The Ascent of Money: A Financial History of the World: 10th Anniversary Edition

The Ascent of Money: A Financial History of the World: 10th Anniversary Edition

by Niall Ferguson

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Product Details

ISBN-13: 9781440654022
Publisher: Penguin Publishing Group
Publication date: 11/13/2008
Sold by: Penguin Group
Format: NOOK Book
Pages: 496
Sales rank: 48,308
File size: 29 MB
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Age Range: 18 Years

About the Author

Niall Ferguson is one of the world's most renowned historians. He is the author of Paper and Iron, The House of Rothschild, The Pity of War, The Cash Nexus, Empire, Colossus, The War of the World, The Ascent of Money, High Financier, Civilization, The Great Degeneration, Kissinger, 1923-1968: The Idealist, and The Square and the Tower. He is Senior Fellow at the Hoover Institution, Stanford University, and a Visiting Professor at Tsinghua University, Beijing. His many awards include the Benjamin Franklin Prize for Public Service (2010), the Hayek Prize for Lifetime Achievement (2012) and the Ludwig Erhard Prize for Economic Journalism (2013).

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" Before regulators throw block trades, bond swaps, bridge financing, butterfly spreads and Black-Scholes out with the bathwater, they should find time to read Niall Ferguson's The Ascent of Money."
-The Wall Street Journal

"[An] excellent, just in time guide to the history of finance and financial crisis."
-The Washington Post

" Shrewdly anticipates many aspects of the current financial crisis, which has toppled banks, precipitated gigantic government bailouts and upended global markets."
-Michiko Kakutani, The New York Times

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Ascent of Money 3.8 out of 5 based on 0 ratings. 85 reviews.
Anonymous More than 1 year ago
Niall Ferguson has published another sweeping book, this time in his purported field of expertise in financial history, not in political economic history, where he had most famously written 'The War of the World.' For that one must be grateful, since his neo-imperialistic views, sensational support of empires and subjugation, and controversial justifications of Nazism, were just too jarring.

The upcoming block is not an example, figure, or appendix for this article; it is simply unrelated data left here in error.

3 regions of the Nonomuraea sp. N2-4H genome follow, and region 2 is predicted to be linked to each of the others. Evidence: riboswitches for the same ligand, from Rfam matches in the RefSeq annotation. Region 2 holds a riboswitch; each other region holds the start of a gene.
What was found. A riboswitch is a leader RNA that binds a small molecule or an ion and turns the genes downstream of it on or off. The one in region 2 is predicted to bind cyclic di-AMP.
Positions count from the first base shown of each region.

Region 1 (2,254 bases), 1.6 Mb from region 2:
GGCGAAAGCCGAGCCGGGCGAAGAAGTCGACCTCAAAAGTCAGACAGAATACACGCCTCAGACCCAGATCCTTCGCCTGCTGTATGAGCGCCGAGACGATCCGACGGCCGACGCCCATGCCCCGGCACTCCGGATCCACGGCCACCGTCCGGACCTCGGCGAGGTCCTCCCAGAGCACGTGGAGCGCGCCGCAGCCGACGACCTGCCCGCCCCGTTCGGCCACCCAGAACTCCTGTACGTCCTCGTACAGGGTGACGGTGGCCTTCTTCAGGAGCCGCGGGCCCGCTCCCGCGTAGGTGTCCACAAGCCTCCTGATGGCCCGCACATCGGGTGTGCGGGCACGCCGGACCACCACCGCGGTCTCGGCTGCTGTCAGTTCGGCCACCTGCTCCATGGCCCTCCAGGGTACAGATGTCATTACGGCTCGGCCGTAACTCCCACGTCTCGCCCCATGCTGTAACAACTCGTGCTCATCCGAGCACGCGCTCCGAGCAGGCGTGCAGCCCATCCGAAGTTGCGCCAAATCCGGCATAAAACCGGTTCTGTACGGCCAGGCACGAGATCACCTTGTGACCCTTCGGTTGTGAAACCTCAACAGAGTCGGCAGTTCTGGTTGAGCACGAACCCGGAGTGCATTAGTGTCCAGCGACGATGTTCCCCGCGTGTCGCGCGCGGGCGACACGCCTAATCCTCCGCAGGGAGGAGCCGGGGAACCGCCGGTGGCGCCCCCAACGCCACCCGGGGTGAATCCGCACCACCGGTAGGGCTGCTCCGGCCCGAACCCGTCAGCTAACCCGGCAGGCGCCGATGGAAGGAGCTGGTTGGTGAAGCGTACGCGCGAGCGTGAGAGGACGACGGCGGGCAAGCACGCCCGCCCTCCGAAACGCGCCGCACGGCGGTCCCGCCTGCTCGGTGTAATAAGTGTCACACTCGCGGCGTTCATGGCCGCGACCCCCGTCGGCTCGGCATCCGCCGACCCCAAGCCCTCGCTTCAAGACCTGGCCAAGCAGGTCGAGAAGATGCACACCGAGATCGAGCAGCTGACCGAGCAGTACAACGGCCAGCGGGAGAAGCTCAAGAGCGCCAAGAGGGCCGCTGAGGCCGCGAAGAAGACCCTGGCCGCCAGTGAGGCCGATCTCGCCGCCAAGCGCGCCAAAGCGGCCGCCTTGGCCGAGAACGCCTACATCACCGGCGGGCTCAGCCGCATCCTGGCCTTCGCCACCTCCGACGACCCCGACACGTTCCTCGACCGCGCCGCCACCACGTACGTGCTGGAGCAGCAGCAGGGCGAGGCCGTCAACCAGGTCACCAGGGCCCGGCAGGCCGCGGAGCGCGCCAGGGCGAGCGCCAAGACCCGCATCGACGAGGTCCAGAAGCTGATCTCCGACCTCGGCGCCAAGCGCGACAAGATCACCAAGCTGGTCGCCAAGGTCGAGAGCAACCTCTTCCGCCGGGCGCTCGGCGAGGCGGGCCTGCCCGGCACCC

Here he makes an ambitious attempt to tell the whole story of finance. It begins in Mesopotamia and ends in the credit crisis of 2008. The title is a play off the title of Jacob Bronowski's Ascent of Man. Overall it is a considerably worse book than Birth of Plenty by William Bernstein, and even more so when compared to Empire of Wealth, a recent book on economic history. It cannot replace Peter Bernstein's trilogy, including Against the Gods, Gold and Capital Ideas. It lacks the details of Vincent Carruso's Investment Banking in America or other detailed tales of financial history. Yet it lacks synthesis too, certainly when compared to Birth of Plenty or Bernstein's trilogy.It is worth buying though, hence the 4 stars, but only for a quick jog through history, not for an understanding of it.

The book does not delve deep into the details, which is its weakness. It does not give a bird's eye view either, because the vignettes he chooses, the facts he emphasizes, and the stories he stresses are generally the unimportant ones. That flaw is not only true of ancient finance, about which he may not be an expert, but also so of medieval and modern financial history, an area in which he should have better selected the stories he chose to emphasize.

What the author ends up doing is overemphasizing stories about the Rothschilds, who he covered in a bio years ago, or about current events, including ones about the current credit crisis, which seems oddly placed (and likely added at the last minute, once the markets collapsed and the book likely appeared too optimistic). There are at least two references to the compensation of Lloyd Blankfein, CEO of Goldman Sachs, anecdotes which would be out of place in any serious history of finance. Then there are the detailed discussions about some obtuse scandal in Britain but hardly the same space to Enron or Milken or other scandals which have plagued history.

Not only is the selection of stories poorly done but the level of the narrative also fluctuates between sweeping statements unsupported by the facts (a habit of Niall Ferguson) or minute details about this or that, very often irrelevant to boot, leaving the book appear put together in a hurry (which too is a longstanding weakness of the author). There is the mathematical formula of the Black-Sholes, which seems out of place in a short history of finance, and especially so since the author claims he does not even understand what it means. The points made could surely have been driven home without the formula.